"Ironic" normally means to speak in such a way that the intended meaning is the opposite of the words used, e.g. speaking of Adolf Hitler's murderous rages "He's a good man, isn't he?"

Below is an email "We'll all be Rooned" — sent Jan 23, 2020

"isn't it Ironic, don't you think", every school kid has probably learnt this song, and can sing it tunelessly actually I think that Canadian songstress Alanis Morissette is coming to Byron Bay Blues Fest on April 10th 2020, anyway, for those who can enjoy this video of a girl singing rhetorically to her "alter ego" in the back seat / front seat of a car on the subject of situational irony with pretty cool lyrics, initially negative, then eventually, curious, here's the video, I've popped it here with the lyrics, on my web site, just a few days ago, after a chat to an older man who had never heard of it.

"We'll all be rooned" said Hanrahan, I've copied all the words below, Wikipedia's put up a full article on this poem, every school kid in Queensland used to learn it in about Grade 5, in the old Queensland Readers, probably in all of the Australian states, I wouldn't be surprised, my mum used to say she really liked it when I recited it. But apparently, very few school kids know about it today. Ironic.

https://en.wikipedia.org /wiki /Said_Hanrahan#The_Poem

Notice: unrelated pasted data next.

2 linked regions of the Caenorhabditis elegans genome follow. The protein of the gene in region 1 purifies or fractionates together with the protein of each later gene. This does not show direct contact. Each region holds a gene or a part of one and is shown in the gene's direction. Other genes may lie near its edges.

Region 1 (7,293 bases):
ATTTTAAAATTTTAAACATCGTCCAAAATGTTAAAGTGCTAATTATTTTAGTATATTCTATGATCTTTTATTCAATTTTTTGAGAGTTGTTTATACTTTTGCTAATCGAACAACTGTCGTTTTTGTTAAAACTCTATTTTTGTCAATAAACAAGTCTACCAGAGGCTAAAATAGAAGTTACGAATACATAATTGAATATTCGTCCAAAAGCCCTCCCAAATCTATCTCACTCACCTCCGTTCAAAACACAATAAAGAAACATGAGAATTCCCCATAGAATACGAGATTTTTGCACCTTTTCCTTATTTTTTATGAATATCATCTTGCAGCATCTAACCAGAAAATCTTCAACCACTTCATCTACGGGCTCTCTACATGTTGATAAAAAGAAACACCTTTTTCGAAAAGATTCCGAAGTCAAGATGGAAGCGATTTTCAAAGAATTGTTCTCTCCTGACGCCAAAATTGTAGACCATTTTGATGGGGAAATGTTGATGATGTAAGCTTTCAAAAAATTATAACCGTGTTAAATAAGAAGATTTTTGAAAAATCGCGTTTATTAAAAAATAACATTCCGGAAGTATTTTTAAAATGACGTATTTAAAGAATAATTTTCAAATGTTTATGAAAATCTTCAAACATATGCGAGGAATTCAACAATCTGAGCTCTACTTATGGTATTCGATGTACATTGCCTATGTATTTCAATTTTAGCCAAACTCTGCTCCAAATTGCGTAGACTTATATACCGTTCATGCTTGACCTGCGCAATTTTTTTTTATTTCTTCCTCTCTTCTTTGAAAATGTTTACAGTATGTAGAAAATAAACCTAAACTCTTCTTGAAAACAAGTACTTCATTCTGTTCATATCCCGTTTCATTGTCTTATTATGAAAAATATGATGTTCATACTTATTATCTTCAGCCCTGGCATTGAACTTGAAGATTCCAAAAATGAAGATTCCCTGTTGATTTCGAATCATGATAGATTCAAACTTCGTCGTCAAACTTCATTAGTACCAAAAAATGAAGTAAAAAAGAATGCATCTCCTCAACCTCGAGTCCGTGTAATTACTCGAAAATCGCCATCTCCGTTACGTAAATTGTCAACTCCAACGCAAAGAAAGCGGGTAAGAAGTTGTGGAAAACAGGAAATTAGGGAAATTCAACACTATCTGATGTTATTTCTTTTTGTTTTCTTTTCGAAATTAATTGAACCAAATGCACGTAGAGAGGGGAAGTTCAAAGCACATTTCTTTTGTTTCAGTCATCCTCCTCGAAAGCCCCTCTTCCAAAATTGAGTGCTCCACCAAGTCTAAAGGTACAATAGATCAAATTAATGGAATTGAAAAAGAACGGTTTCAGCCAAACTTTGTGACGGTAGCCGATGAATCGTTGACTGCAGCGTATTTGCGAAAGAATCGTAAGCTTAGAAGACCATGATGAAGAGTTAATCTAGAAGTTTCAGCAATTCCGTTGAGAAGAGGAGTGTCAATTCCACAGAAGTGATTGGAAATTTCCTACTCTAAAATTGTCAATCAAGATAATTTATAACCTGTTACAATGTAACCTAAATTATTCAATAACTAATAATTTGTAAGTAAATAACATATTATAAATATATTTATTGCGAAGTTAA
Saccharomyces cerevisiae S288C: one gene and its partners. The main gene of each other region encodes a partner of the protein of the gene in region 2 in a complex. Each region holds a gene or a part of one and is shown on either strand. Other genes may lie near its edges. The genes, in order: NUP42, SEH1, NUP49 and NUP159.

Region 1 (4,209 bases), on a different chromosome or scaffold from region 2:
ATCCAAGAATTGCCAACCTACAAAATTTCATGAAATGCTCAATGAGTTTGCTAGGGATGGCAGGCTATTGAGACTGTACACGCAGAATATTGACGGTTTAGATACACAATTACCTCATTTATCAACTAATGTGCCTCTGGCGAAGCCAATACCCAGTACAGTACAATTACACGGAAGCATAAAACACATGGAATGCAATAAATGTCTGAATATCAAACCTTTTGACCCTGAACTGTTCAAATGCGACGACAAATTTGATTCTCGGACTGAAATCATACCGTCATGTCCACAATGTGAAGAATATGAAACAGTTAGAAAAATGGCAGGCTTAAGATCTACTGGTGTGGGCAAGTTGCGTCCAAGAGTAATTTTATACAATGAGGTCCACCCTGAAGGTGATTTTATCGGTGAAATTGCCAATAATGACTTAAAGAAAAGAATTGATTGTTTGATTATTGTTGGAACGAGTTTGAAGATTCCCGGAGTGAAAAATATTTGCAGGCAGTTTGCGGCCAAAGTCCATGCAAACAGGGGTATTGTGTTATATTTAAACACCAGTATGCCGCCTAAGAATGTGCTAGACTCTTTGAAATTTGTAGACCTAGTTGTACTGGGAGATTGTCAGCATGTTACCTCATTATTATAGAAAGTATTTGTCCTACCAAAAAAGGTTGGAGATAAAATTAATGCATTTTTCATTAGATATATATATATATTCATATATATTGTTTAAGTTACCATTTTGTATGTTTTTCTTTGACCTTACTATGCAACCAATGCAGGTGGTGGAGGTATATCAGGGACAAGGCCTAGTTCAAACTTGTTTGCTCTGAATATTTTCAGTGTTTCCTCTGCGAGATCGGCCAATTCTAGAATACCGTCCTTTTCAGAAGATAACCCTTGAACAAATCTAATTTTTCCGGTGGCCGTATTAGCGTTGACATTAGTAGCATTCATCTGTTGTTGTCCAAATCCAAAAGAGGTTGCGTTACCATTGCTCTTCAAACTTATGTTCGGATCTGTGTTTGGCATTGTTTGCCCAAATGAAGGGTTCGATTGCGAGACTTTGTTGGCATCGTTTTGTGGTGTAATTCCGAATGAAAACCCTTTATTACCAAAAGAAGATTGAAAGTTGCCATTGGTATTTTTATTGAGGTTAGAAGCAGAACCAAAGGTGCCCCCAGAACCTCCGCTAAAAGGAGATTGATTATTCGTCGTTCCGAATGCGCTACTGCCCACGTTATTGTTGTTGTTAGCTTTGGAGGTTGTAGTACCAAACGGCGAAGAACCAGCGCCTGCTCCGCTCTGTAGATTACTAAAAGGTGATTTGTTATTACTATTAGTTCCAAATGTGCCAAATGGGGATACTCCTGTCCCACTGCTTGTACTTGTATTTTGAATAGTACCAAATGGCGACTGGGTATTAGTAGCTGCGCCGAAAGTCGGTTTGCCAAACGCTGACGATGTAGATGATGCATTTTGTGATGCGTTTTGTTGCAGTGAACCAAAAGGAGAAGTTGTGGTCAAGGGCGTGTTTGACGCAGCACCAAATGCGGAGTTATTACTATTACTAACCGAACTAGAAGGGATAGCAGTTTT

"We'll all be rooned," said Hanrahan, In accents most forlorn, Outside the church, ere Mass began, One frosty Sunday morn. The congregation stood about, Coat-collars to the ears, And talked of stock, and crops, and drought, As it had done for years. "It's lookin' crook," said Daniel Croke; "Bedad, it's cruke, me lad, For never since the banks went broke Has seasons been so bad." "It's dry, all right," said young O'Neil, With which astute remark He squatted down upon his heel And chewed a piece of bark. And so around the chorus ran "It's keepin' dry, no doubt." "We'll all be rooned," said Hanrahan, "Before the year is out. "The crops are done; ye'll have your work To save one bag of grain; From here way out to Back-o'-Bourke They're singin' out for rain. "They're singin' out for rain," he said, "And all the tanks are dry." The congregation scratched its head, And gazed around the sky. "There won't be grass, in any case, Enough to feed an ass; There's not a blade on Casey's place As I came down to Mass." "If rain don't come this month," said Dan, And cleared his throat to speak-- "We'll all be rooned," said Hanrahan, "If rain don't come this week." A heavy silence seemed to steal On all at this remark; And each man squatted on his heel, And chewed a piece of bark. "We want a inch of rain, we do," O'Neil observed at last; But Croke "maintained" we wanted two To put the danger past. "If we don't get three inches, man, Or four to break this drought, We'll all be rooned," said Hanrahan, "Before the year is out." In God's good time down came the rain; And all the afternoon On iron roof and window-pane It drummed a homely tune. And through the night it pattered still, And lightsome, gladsome elves On dripping spout and window-sill Kept talking to themselves. It pelted, pelted all day long, A-singing at its work, Till every heart took up the song Way out to Back-o'Bourke. And every creek a banker ran, And dams filled overtop; "We'll all be rooned," said Hanrahan, "If this rain doesn't stop." And stop it did, in God's good time; And spring came in to fold A mantle o'er the hills sublime Of green and pink and gold. And days went by on dancing feet, With harvest-hopes immense, And laughing eyes beheld the wheat Nid-nodding o'er the fence. And, oh, the smiles on every face, As happy lad and lass Through grass knee-deep on Casey's place Went riding down to Mass. While round the church in clothes genteel Discoursed the men of mark, And each man squatted on his heel, And chewed his piece of bark. "There'll be bush-fires for sure, me man, There will, without a doubt; We'll all be rooned," said Hanrahan, "Before the year is out." John O'Brien

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